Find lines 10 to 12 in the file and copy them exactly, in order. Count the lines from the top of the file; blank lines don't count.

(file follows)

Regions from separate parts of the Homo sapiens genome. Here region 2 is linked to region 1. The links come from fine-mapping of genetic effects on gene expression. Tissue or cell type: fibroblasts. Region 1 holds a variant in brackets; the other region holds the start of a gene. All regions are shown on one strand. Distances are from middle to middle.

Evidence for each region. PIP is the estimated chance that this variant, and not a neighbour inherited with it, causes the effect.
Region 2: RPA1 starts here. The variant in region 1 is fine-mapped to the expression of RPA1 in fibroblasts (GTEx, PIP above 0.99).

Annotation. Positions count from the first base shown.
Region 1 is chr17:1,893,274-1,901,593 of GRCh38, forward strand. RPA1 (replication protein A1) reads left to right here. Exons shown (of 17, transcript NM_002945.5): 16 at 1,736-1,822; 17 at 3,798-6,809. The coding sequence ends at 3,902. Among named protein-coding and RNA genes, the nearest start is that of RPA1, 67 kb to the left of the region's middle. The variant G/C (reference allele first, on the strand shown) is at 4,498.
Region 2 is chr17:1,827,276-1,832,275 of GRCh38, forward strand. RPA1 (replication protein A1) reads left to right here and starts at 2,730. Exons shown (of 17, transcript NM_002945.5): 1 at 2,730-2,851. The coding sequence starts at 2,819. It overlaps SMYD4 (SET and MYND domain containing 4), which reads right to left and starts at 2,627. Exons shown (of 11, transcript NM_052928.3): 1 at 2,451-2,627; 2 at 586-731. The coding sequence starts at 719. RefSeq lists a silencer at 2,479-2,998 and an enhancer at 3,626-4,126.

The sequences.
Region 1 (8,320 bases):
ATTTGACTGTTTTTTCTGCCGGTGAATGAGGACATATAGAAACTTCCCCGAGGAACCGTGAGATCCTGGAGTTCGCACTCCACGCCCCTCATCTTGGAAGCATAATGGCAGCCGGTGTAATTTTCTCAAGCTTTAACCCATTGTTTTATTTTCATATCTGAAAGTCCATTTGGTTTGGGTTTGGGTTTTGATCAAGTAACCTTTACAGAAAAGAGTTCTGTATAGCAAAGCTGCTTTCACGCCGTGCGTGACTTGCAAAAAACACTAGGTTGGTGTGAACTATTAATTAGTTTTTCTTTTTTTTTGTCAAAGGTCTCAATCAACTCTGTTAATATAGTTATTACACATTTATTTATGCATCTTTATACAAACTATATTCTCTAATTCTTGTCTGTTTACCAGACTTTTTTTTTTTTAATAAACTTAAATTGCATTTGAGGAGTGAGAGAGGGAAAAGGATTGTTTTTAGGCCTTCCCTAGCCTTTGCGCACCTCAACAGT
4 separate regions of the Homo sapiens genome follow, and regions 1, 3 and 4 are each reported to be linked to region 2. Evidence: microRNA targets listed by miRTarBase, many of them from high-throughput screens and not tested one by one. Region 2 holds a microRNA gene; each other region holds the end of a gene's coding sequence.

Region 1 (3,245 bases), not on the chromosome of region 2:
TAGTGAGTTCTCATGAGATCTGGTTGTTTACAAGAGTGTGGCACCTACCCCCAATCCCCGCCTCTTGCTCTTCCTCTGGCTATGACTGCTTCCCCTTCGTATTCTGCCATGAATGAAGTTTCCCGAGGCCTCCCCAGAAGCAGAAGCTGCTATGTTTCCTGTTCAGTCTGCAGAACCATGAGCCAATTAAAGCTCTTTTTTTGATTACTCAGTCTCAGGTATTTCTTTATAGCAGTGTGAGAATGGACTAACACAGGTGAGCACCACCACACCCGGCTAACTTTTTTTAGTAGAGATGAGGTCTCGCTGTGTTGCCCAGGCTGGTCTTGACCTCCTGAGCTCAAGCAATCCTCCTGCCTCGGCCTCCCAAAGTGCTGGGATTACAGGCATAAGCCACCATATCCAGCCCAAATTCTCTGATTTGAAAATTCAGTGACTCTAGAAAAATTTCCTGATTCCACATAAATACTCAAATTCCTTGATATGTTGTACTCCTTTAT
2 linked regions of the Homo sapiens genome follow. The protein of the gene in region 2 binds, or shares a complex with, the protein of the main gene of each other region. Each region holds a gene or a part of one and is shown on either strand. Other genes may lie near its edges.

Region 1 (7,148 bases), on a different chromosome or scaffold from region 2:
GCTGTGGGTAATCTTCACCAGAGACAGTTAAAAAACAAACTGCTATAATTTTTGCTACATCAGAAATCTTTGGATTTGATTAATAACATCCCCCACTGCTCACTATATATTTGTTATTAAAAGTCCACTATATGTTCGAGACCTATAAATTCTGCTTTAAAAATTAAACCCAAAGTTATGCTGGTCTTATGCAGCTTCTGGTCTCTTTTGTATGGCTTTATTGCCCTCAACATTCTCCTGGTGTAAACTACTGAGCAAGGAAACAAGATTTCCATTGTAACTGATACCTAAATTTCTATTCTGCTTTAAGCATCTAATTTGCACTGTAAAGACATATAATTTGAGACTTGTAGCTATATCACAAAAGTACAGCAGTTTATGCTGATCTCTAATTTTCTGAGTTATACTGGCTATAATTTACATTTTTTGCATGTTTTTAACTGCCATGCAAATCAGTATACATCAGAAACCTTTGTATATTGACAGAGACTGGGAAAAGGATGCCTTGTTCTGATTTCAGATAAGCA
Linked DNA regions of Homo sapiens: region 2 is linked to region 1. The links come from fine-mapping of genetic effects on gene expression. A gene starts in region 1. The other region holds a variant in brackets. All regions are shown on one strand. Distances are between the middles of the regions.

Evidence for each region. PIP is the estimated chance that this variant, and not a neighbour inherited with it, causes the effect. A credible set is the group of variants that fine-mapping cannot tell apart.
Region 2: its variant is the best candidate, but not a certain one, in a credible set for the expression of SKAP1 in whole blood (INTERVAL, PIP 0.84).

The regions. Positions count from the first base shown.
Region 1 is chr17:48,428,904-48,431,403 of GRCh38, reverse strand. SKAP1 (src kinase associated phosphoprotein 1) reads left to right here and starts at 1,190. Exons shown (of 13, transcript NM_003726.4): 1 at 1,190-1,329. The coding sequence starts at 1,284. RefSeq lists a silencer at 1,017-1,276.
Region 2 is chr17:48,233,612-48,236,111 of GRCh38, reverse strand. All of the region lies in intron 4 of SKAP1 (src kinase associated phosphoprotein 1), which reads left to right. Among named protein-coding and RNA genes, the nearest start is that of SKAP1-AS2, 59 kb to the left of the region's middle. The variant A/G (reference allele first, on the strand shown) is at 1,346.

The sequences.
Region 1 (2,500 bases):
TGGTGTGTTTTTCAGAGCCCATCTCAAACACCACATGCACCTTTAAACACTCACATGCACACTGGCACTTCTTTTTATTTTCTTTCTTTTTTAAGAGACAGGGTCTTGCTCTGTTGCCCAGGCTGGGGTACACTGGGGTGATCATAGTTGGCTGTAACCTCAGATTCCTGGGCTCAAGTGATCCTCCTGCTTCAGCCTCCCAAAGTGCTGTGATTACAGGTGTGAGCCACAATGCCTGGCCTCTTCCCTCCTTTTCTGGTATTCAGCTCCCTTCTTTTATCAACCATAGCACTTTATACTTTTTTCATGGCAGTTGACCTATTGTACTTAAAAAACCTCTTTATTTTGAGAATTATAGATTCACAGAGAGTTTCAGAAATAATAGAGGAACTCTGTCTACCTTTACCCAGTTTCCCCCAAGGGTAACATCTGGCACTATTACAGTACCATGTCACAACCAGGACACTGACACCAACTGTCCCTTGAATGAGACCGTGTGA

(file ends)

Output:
4 separate regions of the Homo sapiens genome follow, and regions 1, 3 and 4 are each reported to be linked to region 2. Evidence: microRNA targets listed by miRTarBase, many of them from high-throughput screens and not tested one by one. Region 2 holds a microRNA gene; each other region holds the end of a gene's coding sequence.

Region 1 (3,245 bases), not on the chromosome of region 2:
TAGTGAGTTCTCATGAGATCTGGTTGTTTACAAGAGTGTGGCACCTACCCCCAATCCCCGCCTCTTGCTCTTCCTCTGGCTATGACTGCTTCCCCTTCGTATTCTGCCATGAATGAAGTTTCCCGAGGCCTCCCCAGAAGCAGAAGCTGCTATGTTTCCTGTTCAGTCTGCAGAACCATGAGCCAATTAAAGCTCTTTTTTTGATTACTCAGTCTCAGGTATTTCTTTATAGCAGTGTGAGAATGGACTAACACAGGTGAGCACCACCACACCCGGCTAACTTTTTTTAGTAGAGATGAGGTCTCGCTGTGTTGCCCAGGCTGGTCTTGACCTCCTGAGCTCAAGCAATCCTCCTGCCTCGGCCTCCCAAAGTGCTGGGATTACAGGCATAAGCCACCATATCCAGCCCAAATTCTCTGATTTGAAAATTCAGTGACTCTAGAAAAATTTCCTGATTCCACATAAATACTCAAATTCCTTGATATGTTGTACTCCTTTAT